This is part of a sponsored collaboration with Prudential and DiMe Media. However, all opinions expressed are my own.
I was excited and honored to have been invited to attend this year’s Texas Conference for Women with Prudential. It was jammed packed with so much great information, networking, and inspirational women, that I wanted to make sure and share with you my key takeaways from the Texas Conference for Women here.
Closing the Gap
If you’re a woman, I don’t have to tell you about the wage gap that exists in what a man makes and what a woman makes. But just in case you weren’t aware, according to the Prudential, the average woman working full-time earns 79% of the income earned by her male counterpart. Crazy right?
Crazier though are the statistics shared by Sheryl Sandberg, the Chief Operating Officer at Facebook, during her Keynote.
If that weren’t enough to make your mouth drop, she also shared that:
Ouch Sheryl, “low expectations?” But it’s true, in the words of the ever inspiring Maya Angelou, “when you know better, do better.” That’s why going to conferences like this, getting informed, and supporting other women, is so important.
That’s part of the reason I love partnering with companies like Prudential, who are there to support us along the way by providing financial literacy for all stages of life. From learning to budget, to investing wisely so that we can pay off our own college debt and help pay for our children’s college. They also have tips on how to help us take care of our parents as they get older, and build our own retirement along the way.
Yes, our own retirement. Did you know that according to Prudential, although we on average live 5 years longer than men, (we) retire with only two-thirds the wealth because women often don’t invest to the same degree as men? Say what? Now come on ladies, we can do better than that. The important thing is to start today, no matter at what level.
A key piece in helping us close the gap is building relationships and creating a network of support.
Regardless of whether you work a regular 9-5 or live the entrepreneurial life, you don’t have to navigate any of it alone.
Hard work and education of course are great starting points, but being able to engage with others at your job, in your field, or in the field you hope to be in one day, opens up opportunities for creativity, learning, innovation, relationship building, and even possible partnerships for future ventures. I know networking has opened up many doors for me in all aspects of my professional life, from training and development, to social media. The key, according to Janice Co (VP, Marketing and Strategy, Prudential Retirement), is to recognize the importance of these strategies, begin developing our skills in networking, negotiation, office politics, etc., and start using them to our advantage, as men have successfully done for many years.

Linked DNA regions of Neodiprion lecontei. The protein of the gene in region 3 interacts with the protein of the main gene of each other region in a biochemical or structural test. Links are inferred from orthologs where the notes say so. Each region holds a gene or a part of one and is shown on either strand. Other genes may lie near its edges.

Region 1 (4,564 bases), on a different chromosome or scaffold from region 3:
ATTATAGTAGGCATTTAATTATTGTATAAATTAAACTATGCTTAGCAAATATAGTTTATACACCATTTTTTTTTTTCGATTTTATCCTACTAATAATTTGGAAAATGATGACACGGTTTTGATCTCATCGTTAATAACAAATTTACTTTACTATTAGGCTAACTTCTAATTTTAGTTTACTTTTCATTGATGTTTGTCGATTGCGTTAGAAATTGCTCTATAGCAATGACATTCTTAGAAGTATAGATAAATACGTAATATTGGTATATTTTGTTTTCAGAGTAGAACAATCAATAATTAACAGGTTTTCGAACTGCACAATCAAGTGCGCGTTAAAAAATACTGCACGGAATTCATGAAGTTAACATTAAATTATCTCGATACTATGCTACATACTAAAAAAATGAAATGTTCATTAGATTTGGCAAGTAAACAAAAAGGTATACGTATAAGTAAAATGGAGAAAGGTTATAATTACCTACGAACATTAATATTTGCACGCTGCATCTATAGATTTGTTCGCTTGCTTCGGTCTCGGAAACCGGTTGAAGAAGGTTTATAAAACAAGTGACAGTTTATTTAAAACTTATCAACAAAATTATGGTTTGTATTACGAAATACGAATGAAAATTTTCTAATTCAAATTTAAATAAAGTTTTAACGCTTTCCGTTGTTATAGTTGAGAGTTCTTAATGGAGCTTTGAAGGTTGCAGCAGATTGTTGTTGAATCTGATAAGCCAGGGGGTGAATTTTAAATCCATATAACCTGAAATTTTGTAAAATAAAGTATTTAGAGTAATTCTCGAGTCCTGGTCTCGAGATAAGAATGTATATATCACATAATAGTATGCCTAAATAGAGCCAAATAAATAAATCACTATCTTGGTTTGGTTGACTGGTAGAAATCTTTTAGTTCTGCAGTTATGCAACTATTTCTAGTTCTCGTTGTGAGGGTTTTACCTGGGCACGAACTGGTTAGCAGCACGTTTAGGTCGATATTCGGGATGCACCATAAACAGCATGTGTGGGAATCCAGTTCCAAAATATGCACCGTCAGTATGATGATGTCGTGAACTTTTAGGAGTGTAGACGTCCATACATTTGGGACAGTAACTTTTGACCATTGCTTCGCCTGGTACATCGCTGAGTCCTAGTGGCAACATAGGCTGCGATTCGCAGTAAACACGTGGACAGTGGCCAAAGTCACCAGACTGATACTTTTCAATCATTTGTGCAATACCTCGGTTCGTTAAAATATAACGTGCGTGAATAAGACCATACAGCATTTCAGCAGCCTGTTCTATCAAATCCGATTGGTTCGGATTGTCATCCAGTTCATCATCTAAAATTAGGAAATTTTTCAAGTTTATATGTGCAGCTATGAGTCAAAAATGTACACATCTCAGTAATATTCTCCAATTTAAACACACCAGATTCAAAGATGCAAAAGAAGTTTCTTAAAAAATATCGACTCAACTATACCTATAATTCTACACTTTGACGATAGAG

So if you currently find yourself without a strong network to support you as you seek career advancement at your job, to grow your business, or as you think about starting a business, today’s as good a time as any to get out there and find your tribe. With social media, there’s no reason you can’t find someone in your field, to connect with, and/or to direct you to groups you can connect with. So stop waiting for everything to line up perfectly, because as Viola Davis said during her Keynote, the more important thing is to just show up.
Then remember to share our story and helps others along the way.
Of course none of this preparation and growth has any meaning if you find yourself burnt out, unhappy, and filled with disappointment or regret. So the biggest take away from this year’s Texas Conference for Women is the importance of self care. If you follow along you know that is a subject near and dear to my heart, and a big reason why I started documenting my journey here. The beauty of self care is that it doesn’t have to take much. It can be as simple as taking a few deep breathes to release negativity and realign with the present, or it can be learning the true value of saying “no” to others, so that we can say “yes” to ourselves.
New York Time’s best selling author Adam Grant summed this up best during his Keynote on Givers and Takers, where he encouraged the giver in us to protect the cost of our generosity. To do this, he encouraged us to find 2-3 forms of giving we enjoy and excel at, and do them as 5 minute favors. This not only creates a win win for everyone involved, but it creates a boundary to our generosity. Pretty cool huh?
And I’d encourage you to use this tactic in all aspects of life, from professional to personal. A big reason for that is that according to Prudential, “on average, women in the U.S. spend 28 hours per week on uncompensated work such as household chores – 65% more than the average for men.” Yes, even at home we get bogged down in what we think a perfect mother, wife, significant other, etc. should do, vs. honoring what we need to live a happy, balanced life.
Don’t get me wrong. If household chores are your jam, then by all means keep doing them. But if not, then delegate some of that off and use the extra time to concentrate on yourself, guilt free. Taking time to recharge, reinvigorate, and restore is not only the best gift we can offer ourselves, but the best gift we can offer to everyone around us. So take time to pamper yourself, read a book, attend a conference, etc.
To see some of the sights and sounds of this year’s conference and see some of the inspiration first hand, watch this video.
To see more of Viola Davis’ keynote, click here.
What key takeaways will you be incorporating into your personal, professional, and financial future?